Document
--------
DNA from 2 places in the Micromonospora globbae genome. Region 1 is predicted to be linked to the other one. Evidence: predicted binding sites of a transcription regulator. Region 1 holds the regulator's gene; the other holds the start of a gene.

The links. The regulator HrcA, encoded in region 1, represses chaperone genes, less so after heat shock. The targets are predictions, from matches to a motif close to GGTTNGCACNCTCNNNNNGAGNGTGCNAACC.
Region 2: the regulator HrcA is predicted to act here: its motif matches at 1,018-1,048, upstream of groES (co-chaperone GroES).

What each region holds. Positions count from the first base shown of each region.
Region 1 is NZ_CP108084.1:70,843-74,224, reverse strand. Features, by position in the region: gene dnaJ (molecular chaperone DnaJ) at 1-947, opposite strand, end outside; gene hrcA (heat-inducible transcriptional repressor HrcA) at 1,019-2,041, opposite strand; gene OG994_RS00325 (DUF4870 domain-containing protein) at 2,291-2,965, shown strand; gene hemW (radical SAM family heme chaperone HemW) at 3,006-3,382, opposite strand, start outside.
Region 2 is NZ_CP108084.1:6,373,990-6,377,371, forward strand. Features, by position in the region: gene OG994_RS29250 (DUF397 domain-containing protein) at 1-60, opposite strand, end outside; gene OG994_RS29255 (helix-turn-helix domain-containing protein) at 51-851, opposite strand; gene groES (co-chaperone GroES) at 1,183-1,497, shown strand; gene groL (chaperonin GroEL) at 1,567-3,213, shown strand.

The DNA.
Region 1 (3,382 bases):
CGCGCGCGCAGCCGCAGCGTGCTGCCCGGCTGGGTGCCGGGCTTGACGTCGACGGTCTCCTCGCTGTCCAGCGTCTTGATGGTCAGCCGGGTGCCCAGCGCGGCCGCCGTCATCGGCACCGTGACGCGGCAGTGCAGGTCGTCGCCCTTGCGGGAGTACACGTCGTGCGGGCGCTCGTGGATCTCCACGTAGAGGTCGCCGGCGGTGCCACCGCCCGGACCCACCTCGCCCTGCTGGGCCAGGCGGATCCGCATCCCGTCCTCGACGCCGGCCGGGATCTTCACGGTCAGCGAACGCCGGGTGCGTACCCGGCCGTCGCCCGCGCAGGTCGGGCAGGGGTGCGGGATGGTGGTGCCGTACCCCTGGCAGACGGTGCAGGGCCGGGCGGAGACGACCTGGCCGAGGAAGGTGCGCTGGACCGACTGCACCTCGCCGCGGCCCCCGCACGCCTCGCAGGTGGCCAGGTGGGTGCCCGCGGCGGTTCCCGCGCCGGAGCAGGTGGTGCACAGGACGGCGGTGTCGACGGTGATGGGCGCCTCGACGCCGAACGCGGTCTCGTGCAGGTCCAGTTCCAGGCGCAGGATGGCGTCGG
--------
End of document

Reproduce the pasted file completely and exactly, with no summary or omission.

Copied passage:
DNA from 2 places in the Micromonospora globbae genome. Region 1 is predicted to be linked to the other one. Evidence: predicted binding sites of a transcription regulator. Region 1 holds the regulator's gene; the other holds the start of a gene.

The links. The regulator HrcA, encoded in region 1, represses chaperone genes, less so after heat shock. The targets are predictions, from matches to a motif close to GGTTNGCACNCTCNNNNNGAGNGTGCNAACC.
Region 2: the regulator HrcA is predicted to act here: its motif matches at 1,018-1,048, upstream of groES (co-chaperone GroES).

What each region holds. Positions count from the first base shown of each region.
Region 1 is NZ_CP108084.1:70,843-74,224, reverse strand. Features, by position in the region: gene dnaJ (molecular chaperone DnaJ) at 1-947, opposite strand, end outside; gene hrcA (heat-inducible transcriptional repressor HrcA) at 1,019-2,041, opposite strand; gene OG994_RS00325 (DUF4870 domain-containing protein) at 2,291-2,965, shown strand; gene hemW (radical SAM family heme chaperone HemW) at 3,006-3,382, opposite strand, start outside.
Region 2 is NZ_CP108084.1:6,373,990-6,377,371, forward strand. Features, by position in the region: gene OG994_RS29250 (DUF397 domain-containing protein) at 1-60, opposite strand, end outside; gene OG994_RS29255 (helix-turn-helix domain-containing protein) at 51-851, opposite strand; gene groES (co-chaperone GroES) at 1,183-1,497, shown strand; gene groL (chaperonin GroEL) at 1,567-3,213, shown strand.

The DNA.
Region 1 (3,382 bases):
CGCGCGCGCAGCCGCAGCGTGCTGCCCGGCTGGGTGCCGGGCTTGACGTCGACGGTCTCCTCGCTGTCCAGCGTCTTGATGGTCAGCCGGGTGCCCAGCGCGGCCGCCGTCATCGGCACCGTGACGCGGCAGTGCAGGTCGTCGCCCTTGCGGGAGTACACGTCGTGCGGGCGCTCGTGGATCTCCACGTAGAGGTCGCCGGCGGTGCCACCGCCCGGACCCACCTCGCCCTGCTGGGCCAGGCGGATCCGCATCCCGTCCTCGACGCCGGCCGGGATCTTCACGGTCAGCGAACGCCGGGTGCGTACCCGGCCGTCGCCCGCGCAGGTCGGGCAGGGGTGCGGGATGGTGGTGCCGTACCCCTGGCAGACGGTGCAGGGCCGGGCGGAGACGACCTGGCCGAGGAAGGTGCGCTGGACCGACTGCACCTCGCCGCGGCCCCCGCACGCCTCGCAGGTGGCCAGGTGGGTGCCCGCGGCGGTTCCCGCGCCGGAGCAGGTGGTGCACAGGACGGCGGTGTCGACGGTGATGGGCGCCTCGACGCCGAACGCGGTCTCGTGCAGGTCCAGTTCCAGGCGCAGGATGGCGTCGG